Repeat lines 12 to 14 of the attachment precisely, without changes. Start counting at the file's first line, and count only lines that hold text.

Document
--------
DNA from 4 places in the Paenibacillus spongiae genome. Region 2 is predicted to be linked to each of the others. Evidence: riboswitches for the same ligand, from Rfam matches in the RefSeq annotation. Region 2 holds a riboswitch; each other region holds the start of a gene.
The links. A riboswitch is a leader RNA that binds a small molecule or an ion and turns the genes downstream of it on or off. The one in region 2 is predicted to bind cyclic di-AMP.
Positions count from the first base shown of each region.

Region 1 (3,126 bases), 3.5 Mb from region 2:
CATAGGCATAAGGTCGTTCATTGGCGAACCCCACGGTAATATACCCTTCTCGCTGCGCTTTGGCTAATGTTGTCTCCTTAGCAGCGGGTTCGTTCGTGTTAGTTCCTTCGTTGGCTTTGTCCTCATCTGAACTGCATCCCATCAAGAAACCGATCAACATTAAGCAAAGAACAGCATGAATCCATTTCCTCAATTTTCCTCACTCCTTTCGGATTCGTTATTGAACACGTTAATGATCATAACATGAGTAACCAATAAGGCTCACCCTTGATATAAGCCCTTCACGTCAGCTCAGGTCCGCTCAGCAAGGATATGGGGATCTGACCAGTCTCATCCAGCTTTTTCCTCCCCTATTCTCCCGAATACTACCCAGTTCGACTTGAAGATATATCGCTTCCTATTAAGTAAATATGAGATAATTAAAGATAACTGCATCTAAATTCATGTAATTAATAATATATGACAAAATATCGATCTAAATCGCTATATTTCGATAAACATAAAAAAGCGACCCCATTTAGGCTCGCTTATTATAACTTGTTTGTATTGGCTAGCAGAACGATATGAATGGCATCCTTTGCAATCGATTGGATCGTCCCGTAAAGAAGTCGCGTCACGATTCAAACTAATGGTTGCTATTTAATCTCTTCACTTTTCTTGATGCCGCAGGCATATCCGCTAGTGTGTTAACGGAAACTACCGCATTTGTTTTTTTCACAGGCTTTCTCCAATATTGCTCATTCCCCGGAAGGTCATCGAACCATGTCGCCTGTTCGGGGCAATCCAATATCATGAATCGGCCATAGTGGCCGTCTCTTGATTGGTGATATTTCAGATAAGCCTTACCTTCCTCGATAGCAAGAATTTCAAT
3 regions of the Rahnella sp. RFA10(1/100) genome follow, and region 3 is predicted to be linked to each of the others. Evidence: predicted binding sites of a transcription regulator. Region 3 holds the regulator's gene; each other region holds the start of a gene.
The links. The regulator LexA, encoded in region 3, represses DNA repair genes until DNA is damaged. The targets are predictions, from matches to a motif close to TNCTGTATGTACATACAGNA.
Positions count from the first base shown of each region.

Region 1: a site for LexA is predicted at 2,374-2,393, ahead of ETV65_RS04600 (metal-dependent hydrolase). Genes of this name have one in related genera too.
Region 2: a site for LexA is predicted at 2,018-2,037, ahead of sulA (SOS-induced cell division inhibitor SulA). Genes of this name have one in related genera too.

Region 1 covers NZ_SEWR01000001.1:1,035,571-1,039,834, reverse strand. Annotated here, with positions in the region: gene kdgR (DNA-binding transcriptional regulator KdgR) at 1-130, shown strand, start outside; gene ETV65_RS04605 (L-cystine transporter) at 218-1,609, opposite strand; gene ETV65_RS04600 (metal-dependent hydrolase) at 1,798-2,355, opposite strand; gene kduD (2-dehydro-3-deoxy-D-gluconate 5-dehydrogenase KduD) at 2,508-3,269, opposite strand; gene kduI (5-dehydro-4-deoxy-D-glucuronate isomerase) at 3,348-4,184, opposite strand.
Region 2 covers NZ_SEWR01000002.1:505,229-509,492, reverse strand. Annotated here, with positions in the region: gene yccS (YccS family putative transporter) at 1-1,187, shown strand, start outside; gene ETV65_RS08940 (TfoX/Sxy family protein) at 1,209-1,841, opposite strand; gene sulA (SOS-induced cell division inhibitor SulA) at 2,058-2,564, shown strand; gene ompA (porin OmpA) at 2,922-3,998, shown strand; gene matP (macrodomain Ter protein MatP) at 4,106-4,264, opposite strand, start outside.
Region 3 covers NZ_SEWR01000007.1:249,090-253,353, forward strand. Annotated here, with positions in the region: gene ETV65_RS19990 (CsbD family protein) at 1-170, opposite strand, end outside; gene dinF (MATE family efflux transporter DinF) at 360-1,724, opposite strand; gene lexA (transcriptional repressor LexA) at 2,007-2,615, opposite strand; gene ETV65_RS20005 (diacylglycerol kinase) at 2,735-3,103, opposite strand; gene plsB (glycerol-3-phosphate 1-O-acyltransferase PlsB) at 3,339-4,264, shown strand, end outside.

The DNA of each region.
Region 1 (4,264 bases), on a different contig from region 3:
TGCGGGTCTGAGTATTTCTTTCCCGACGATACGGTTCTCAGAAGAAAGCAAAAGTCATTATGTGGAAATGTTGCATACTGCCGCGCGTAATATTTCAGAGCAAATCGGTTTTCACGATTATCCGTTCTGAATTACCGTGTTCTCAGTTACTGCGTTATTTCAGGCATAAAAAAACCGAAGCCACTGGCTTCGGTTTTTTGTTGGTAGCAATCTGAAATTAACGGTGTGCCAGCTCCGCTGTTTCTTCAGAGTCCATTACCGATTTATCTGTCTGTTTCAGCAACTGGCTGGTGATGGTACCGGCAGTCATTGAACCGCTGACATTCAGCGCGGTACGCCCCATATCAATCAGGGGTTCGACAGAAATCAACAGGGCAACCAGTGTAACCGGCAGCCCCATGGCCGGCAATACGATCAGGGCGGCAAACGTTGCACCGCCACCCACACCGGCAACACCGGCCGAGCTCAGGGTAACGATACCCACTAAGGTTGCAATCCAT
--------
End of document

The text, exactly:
Region 2 covers NZ_SEWR01000002.1:505,229-509,492, reverse strand. Annotated here, with positions in the region: gene yccS (YccS family putative transporter) at 1-1,187, shown strand, start outside; gene ETV65_RS08940 (TfoX/Sxy family protein) at 1,209-1,841, opposite strand; gene sulA (SOS-induced cell division inhibitor SulA) at 2,058-2,564, shown strand; gene ompA (porin OmpA) at 2,922-3,998, shown strand; gene matP (macrodomain Ter protein MatP) at 4,106-4,264, opposite strand, start outside.
Region 3 covers NZ_SEWR01000007.1:249,090-253,353, forward strand. Annotated here, with positions in the region: gene ETV65_RS19990 (CsbD family protein) at 1-170, opposite strand, end outside; gene dinF (MATE family efflux transporter DinF) at 360-1,724, opposite strand; gene lexA (transcriptional repressor LexA) at 2,007-2,615, opposite strand; gene ETV65_RS20005 (diacylglycerol kinase) at 2,735-3,103, opposite strand; gene plsB (glycerol-3-phosphate 1-O-acyltransferase PlsB) at 3,339-4,264, shown strand, end outside.

The DNA of each region.